Care work and violence against women within families
Since the outbreak of COVID-19, all forms of violence against women and girls have increased globally, particularly intimate partner violence. Research shows that there is a link between the burden of unpaid care work and violence against women. According to a 2019 household survey in India, 42.2% women who failed to fetch water or firewood for the family had experienced beatings, and 41.2% women who failed to prepare meals for men in the family were beaten. Before the pandemic, 1 in 5 women in Sri Lanka were estimated to have experienced physical or sexual violence by an intimate partner in their lifetime and 35.3% of women agreed men can have a ‘good reason to hit their wife’. Since the outbreak of COVID-19, emerging reports from those on the frontlines shows that violence against women, particularly domestic violence has intensified.
Common misconceptions that perpetuate gender inequality
Misconception 1: Care work does not take much time and has no value compared to other types of work.
The reality is that people around the world spend about 16.4 billion hours on unpaid care work every day. This is equal to 2 billion people working 8 hours per day without pay. Globally, UN Women reports that women bear the largest care burden since they spend about 3 times as many hours on unpaid domestic and care work as men. Additionally, based on data from 64 countries, if valued using a minimum wage, care work could amount to 9% of global GDP, which is about US$11 trillion. This would grow exponentially high if more data is available for all countries in the world, including Sri Lanka.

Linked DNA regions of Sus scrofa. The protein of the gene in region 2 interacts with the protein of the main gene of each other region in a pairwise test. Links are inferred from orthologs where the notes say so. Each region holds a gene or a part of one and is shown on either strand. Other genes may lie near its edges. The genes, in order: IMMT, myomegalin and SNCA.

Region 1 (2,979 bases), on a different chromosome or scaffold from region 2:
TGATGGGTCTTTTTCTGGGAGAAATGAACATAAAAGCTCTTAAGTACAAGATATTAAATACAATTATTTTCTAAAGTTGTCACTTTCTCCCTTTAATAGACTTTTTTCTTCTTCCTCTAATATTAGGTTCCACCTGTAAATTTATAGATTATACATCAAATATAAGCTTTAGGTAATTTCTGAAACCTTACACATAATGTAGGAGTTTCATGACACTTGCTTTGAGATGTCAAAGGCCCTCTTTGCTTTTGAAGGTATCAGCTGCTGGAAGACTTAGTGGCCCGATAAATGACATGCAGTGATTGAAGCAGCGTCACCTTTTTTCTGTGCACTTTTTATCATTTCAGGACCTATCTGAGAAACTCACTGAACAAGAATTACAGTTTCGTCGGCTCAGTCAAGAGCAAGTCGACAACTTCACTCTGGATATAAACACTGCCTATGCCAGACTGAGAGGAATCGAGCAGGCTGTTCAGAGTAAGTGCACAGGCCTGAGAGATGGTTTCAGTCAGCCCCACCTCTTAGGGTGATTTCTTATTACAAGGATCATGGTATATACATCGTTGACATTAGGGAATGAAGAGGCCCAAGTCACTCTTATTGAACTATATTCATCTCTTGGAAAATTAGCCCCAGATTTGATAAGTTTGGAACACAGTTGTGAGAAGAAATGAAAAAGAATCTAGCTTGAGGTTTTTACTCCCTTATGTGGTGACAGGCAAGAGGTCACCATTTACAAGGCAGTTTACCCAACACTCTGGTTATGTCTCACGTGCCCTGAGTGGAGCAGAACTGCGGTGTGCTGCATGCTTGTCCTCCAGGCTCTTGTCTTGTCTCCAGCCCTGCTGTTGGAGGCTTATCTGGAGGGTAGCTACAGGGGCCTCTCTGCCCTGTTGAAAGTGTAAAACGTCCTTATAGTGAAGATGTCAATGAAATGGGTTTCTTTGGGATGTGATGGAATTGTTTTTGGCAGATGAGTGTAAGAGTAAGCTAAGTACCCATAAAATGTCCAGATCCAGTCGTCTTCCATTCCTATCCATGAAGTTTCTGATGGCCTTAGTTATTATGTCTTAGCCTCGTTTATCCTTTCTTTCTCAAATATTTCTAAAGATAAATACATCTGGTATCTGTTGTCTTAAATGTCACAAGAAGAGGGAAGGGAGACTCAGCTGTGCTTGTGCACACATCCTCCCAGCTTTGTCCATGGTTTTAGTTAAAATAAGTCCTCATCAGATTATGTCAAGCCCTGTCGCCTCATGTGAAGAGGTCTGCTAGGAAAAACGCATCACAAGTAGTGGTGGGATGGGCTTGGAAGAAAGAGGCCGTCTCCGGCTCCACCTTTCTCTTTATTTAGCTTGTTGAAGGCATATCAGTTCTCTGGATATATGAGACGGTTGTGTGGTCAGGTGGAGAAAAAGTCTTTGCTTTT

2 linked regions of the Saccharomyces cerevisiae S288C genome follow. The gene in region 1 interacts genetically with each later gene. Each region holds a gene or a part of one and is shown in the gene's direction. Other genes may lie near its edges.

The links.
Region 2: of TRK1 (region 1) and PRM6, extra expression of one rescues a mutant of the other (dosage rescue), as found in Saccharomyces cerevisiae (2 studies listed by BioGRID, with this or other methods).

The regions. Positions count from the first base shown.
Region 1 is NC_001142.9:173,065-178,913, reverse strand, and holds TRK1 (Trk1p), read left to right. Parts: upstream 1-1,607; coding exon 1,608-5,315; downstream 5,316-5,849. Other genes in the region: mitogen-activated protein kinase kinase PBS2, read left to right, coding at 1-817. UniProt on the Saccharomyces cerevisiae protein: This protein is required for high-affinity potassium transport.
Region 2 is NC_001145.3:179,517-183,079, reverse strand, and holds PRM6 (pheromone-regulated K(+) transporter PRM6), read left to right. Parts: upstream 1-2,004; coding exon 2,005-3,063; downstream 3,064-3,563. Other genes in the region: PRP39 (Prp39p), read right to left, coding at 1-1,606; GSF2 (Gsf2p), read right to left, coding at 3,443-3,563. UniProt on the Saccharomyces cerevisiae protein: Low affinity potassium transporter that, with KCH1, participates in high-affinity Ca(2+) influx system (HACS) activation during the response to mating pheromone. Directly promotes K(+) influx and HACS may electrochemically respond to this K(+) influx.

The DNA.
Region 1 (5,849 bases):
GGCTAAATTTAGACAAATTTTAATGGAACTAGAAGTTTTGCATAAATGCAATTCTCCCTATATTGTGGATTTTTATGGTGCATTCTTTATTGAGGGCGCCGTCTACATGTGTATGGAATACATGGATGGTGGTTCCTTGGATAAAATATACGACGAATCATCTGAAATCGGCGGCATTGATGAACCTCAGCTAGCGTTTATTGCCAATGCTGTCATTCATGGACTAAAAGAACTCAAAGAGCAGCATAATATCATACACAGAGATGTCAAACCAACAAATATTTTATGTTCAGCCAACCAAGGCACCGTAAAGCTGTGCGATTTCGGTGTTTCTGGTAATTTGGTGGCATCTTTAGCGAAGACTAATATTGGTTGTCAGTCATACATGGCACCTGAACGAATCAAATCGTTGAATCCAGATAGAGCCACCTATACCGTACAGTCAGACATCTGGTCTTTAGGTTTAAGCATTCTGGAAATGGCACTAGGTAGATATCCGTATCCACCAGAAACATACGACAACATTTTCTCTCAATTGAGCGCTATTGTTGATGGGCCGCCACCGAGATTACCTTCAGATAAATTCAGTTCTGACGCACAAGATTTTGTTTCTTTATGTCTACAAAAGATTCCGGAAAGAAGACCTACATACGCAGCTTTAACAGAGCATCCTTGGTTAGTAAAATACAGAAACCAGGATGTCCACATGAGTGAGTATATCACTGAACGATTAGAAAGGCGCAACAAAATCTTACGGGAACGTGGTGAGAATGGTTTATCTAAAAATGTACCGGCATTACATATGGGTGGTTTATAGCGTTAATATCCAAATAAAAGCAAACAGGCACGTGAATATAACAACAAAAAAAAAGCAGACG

Misconception 2: Care work is something that women are ‘better at’, ‘naturally’ do or ‘must’ do
The reality is that the notion of ‘care work as women’s work’ is owing to deeply entrenched gender norms. Gender norms are the unspoken ‘rules’ that determine what is acceptable behaviour for women and men in society. Care work is often associated with notions of ‘altruism’ and ‘self-sacrifice’, and is considered a form of a service or sacrifice that women do for their families. Moreover, in mainstream economics, ‘work’ is conceptualised as something that brings a monetary income. Such money-earning work is treated as ‘proper work’ or typical ‘men’s work’, and care work at home, which is not remunerated, is considered typical ‘women’s work’. In reality, unpaid care work provided by women contributes immensely to the economy, yet it is not accounted for as ‘proper work’.
Why is care work everyone’s responsibility?
Our world is hard hit by the COVID-19 pandemic. Sickness, job loss, and various other social, economic, political consequences are rampant. Care work within households is the foundation on which we – and future generations – learn to become active, contributing members to society and the economy. Thus, care work is crucial for our time, and it is everyone’s responsibility.
Gender inequality that governs unfair care burdens on women is detrimental not only for women, but also for men and children as well. Global research shows that the involvement of fathers in care work can contribute to better physical and mental well-being of fathers; improved health and labour market outcomes for mothers; and better health, cognitive development and school achievement for children, and household chores and care work teaches important life skills not only for women and girls, but also for men and boys.